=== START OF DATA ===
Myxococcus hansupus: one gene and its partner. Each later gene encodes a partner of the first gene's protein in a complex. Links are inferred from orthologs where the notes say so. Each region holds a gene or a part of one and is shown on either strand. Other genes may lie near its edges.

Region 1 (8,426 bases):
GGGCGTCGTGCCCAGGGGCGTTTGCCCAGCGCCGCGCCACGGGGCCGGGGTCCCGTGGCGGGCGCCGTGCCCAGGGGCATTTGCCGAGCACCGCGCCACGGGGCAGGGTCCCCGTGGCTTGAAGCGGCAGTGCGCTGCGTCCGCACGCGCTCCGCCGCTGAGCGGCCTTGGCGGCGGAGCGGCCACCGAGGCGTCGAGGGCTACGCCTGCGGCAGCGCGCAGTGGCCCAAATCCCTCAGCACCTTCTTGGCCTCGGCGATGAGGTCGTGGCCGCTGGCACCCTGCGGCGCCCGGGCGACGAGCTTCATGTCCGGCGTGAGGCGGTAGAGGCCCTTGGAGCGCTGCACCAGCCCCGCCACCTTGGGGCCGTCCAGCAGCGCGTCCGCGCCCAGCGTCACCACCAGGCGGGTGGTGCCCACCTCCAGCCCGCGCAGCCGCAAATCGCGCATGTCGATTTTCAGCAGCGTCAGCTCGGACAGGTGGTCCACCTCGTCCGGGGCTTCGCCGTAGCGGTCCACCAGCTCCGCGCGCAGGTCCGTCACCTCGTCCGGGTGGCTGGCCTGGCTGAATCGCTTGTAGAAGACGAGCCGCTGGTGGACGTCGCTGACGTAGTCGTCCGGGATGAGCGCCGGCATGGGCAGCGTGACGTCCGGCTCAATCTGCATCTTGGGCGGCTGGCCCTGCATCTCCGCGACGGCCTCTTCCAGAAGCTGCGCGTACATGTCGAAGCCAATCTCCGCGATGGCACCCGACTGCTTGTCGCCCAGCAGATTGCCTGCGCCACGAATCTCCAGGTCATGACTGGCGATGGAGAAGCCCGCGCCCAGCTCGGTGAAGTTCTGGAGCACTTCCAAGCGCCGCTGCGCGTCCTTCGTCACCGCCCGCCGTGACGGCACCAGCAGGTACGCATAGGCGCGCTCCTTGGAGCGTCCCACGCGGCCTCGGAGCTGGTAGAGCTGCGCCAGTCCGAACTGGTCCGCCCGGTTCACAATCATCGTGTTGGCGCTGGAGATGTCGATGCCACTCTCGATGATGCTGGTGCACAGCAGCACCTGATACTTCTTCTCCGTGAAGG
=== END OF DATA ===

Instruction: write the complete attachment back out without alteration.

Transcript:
Myxococcus hansupus: one gene and its partner. Each later gene encodes a partner of the first gene's protein in a complex. Links are inferred from orthologs where the notes say so. Each region holds a gene or a part of one and is shown on either strand. Other genes may lie near its edges.

Region 1 (8,426 bases):
GGGCGTCGTGCCCAGGGGCGTTTGCCCAGCGCCGCGCCACGGGGCCGGGGTCCCGTGGCGGGCGCCGTGCCCAGGGGCATTTGCCGAGCACCGCGCCACGGGGCAGGGTCCCCGTGGCTTGAAGCGGCAGTGCGCTGCGTCCGCACGCGCTCCGCCGCTGAGCGGCCTTGGCGGCGGAGCGGCCACCGAGGCGTCGAGGGCTACGCCTGCGGCAGCGCGCAGTGGCCCAAATCCCTCAGCACCTTCTTGGCCTCGGCGATGAGGTCGTGGCCGCTGGCACCCTGCGGCGCCCGGGCGACGAGCTTCATGTCCGGCGTGAGGCGGTAGAGGCCCTTGGAGCGCTGCACCAGCCCCGCCACCTTGGGGCCGTCCAGCAGCGCGTCCGCGCCCAGCGTCACCACCAGGCGGGTGGTGCCCACCTCCAGCCCGCGCAGCCGCAAATCGCGCATGTCGATTTTCAGCAGCGTCAGCTCGGACAGGTGGTCCACCTCGTCCGGGGCTTCGCCGTAGCGGTCCACCAGCTCCGCGCGCAGGTCCGTCACCTCGTCCGGGTGGCTGGCCTGGCTGAATCGCTTGTAGAAGACGAGCCGCTGGTGGACGTCGCTGACGTAGTCGTCCGGGATGAGCGCCGGCATGGGCAGCGTGACGTCCGGCTCAATCTGCATCTTGGGCGGCTGGCCCTGCATCTCCGCGACGGCCTCTTCCAGAAGCTGCGCGTACATGTCGAAGCCAATCTCCGCGATGGCACCCGACTGCTTGTCGCCCAGCAGATTGCCTGCGCCACGAATCTCCAGGTCATGACTGGCGATGGAGAAGCCCGCGCCCAGCTCGGTGAAGTTCTGGAGCACTTCCAAGCGCCGCTGCGCGTCCTTCGTCACCGCCCGCCGTGACGGCACCAGCAGGTACGCATAGGCGCGCTCCTTGGAGCGTCCCACGCGGCCTCGGAGCTGGTAGAGCTGCGCCAGTCCGAACTGGTCCGCCCGGTTCACAATCATCGTGTTGGCGCTGGAGATGTCGATGCCACTCTCGATGATGCTGGTGCACAGCAGCACCTGATACTTCTTCTCCGTGAAGG